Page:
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From the Publisher""Moving chronologically over 150 years of Afro-American history, Moses discusses the religio-political positions of diverse historic figures and the messianic themes of several novels. It's obvious that he has read exhaustively and reflected seriously. Fresh insights abound. His assertion, for example, that David Walker's Appeal is more a jeremiad than a protonationalist tract is a convincing rereading. He sardonically demonstrates that the 'Uncle Tom' ideal, correctly understood, has exerted a lasting appeal not only upon integrationists but upon separatists as well. . . . An impressive study of an important myth in Afro-American and American culture."
—Albert J. Raboteau, The Journal of Southern History"
""A brilliant and provocative book. It is a major contribution to Afro-American Studies, and religious studies, as well as an incisive critique of American civilization. . . . The author analyzes black messianism, a form of redemptive theology which assumes that Afro-Americans are destined to play a unique role in history and have a special message for humanity. . . . Moses finds that by employing the concept of black messianism he was able to reconcile apparently opposing trends in black history. He notes that the Afro-American's desire to separate from the mainstream of American society can be reconciled with his desire to integrate."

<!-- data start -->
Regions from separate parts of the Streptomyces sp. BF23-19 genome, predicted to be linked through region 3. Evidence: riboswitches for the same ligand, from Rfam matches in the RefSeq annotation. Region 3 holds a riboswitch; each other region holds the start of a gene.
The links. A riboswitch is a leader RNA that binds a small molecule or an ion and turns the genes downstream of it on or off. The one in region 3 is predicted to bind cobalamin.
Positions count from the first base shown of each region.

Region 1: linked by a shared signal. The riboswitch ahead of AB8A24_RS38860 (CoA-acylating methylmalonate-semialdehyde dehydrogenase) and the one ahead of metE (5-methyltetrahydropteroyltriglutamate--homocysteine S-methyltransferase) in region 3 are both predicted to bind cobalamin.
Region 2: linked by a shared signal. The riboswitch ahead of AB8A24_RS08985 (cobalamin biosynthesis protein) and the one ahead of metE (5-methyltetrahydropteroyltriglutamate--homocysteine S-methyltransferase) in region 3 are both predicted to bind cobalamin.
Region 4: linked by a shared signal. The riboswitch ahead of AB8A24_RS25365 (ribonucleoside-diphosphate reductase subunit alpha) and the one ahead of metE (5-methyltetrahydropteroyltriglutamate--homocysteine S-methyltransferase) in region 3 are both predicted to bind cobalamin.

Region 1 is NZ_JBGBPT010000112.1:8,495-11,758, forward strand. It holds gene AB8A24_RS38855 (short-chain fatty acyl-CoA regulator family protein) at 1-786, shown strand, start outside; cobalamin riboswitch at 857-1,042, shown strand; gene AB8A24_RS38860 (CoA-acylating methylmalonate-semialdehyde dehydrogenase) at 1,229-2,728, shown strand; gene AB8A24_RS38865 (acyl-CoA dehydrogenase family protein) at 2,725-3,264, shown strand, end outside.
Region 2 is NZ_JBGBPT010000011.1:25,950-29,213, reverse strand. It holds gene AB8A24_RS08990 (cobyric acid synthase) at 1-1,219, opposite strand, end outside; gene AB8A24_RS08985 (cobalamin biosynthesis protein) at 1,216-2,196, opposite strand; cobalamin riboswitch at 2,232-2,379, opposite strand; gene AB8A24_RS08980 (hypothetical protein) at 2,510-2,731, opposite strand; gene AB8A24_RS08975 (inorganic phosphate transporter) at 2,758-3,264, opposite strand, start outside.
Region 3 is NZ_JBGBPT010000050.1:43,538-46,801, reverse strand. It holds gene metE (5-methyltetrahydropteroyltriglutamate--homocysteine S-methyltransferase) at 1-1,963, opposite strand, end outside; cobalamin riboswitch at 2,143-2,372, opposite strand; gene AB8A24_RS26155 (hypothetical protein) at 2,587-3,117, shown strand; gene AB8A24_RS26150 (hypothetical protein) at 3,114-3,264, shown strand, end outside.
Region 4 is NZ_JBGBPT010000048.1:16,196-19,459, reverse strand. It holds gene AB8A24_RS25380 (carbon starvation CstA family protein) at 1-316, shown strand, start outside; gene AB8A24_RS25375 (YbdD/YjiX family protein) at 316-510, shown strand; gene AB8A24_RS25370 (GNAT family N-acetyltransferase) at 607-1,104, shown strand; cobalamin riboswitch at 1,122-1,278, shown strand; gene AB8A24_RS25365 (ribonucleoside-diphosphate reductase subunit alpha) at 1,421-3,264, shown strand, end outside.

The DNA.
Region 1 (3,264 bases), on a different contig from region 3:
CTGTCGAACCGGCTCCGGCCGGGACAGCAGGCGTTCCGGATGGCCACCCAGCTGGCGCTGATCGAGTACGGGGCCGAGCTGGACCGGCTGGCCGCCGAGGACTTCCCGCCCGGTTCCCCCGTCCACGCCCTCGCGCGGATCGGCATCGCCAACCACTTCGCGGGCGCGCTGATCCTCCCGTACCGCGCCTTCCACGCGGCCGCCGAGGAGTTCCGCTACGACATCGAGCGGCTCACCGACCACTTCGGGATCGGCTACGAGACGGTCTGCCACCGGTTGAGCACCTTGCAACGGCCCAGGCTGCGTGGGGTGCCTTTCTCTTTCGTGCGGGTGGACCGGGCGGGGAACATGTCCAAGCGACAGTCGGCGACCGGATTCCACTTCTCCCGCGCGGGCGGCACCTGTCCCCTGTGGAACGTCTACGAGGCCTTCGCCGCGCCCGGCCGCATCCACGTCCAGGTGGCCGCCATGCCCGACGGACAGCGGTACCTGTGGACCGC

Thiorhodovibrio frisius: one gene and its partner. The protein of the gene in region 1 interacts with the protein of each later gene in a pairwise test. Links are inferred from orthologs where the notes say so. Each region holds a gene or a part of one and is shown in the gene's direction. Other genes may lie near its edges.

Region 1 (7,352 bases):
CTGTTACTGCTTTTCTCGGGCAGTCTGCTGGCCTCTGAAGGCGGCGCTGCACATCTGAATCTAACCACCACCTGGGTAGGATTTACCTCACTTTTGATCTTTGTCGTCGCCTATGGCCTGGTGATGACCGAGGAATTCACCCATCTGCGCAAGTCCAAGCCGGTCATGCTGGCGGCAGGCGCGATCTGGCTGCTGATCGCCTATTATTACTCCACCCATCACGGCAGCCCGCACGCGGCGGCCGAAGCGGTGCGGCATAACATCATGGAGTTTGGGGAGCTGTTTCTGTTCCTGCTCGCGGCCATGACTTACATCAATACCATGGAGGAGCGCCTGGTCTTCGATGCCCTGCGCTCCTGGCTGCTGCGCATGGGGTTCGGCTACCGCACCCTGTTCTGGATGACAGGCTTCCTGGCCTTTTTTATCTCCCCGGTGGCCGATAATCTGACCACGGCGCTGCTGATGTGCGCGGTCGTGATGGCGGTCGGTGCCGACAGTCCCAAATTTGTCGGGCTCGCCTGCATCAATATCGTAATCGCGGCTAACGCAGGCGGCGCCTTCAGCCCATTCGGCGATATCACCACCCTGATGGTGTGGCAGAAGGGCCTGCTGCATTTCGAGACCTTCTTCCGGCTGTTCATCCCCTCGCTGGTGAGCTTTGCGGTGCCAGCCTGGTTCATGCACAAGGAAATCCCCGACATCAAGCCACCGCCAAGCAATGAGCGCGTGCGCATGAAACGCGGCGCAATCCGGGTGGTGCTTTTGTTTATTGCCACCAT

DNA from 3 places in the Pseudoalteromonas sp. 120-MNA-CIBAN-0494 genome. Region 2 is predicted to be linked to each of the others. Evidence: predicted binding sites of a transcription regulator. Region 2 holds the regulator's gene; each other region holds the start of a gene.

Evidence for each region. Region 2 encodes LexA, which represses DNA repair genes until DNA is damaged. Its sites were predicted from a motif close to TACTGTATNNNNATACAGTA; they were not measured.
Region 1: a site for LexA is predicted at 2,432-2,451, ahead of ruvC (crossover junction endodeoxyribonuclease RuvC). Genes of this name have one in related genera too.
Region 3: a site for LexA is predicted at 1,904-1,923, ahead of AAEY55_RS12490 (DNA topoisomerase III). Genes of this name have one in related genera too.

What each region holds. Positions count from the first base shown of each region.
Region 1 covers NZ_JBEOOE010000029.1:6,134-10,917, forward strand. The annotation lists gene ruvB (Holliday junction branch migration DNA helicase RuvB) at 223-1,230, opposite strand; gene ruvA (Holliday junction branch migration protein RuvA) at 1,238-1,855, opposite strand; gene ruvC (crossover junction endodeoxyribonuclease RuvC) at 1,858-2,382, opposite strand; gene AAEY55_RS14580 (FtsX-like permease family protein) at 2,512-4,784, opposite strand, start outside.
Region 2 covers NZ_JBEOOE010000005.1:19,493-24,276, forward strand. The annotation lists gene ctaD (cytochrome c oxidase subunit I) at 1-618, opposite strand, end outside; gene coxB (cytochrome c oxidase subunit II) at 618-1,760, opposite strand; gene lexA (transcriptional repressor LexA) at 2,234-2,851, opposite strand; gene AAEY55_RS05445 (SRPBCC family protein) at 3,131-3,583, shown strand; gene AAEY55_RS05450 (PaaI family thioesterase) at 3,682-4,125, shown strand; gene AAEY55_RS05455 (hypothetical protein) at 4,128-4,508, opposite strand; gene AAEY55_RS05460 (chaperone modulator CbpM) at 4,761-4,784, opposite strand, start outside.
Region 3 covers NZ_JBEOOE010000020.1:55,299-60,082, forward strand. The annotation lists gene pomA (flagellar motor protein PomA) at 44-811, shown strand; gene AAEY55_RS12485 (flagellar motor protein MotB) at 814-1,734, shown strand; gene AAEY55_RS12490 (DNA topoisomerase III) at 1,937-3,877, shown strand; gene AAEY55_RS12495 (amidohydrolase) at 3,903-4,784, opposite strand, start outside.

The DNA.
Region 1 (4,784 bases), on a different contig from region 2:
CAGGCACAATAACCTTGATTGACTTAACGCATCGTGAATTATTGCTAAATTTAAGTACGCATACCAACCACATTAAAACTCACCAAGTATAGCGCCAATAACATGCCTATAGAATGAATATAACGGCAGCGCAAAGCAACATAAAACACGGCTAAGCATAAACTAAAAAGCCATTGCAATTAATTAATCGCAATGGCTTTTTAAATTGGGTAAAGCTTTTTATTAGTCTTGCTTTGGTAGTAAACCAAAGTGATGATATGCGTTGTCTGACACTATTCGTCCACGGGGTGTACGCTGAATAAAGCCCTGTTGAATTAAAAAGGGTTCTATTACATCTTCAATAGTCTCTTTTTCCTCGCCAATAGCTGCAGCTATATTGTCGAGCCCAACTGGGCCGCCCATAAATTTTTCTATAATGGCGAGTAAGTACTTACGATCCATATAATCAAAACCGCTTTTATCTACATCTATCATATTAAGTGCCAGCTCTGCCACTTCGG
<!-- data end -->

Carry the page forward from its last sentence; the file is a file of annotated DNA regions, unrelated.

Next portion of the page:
—History: Reviews of New Books"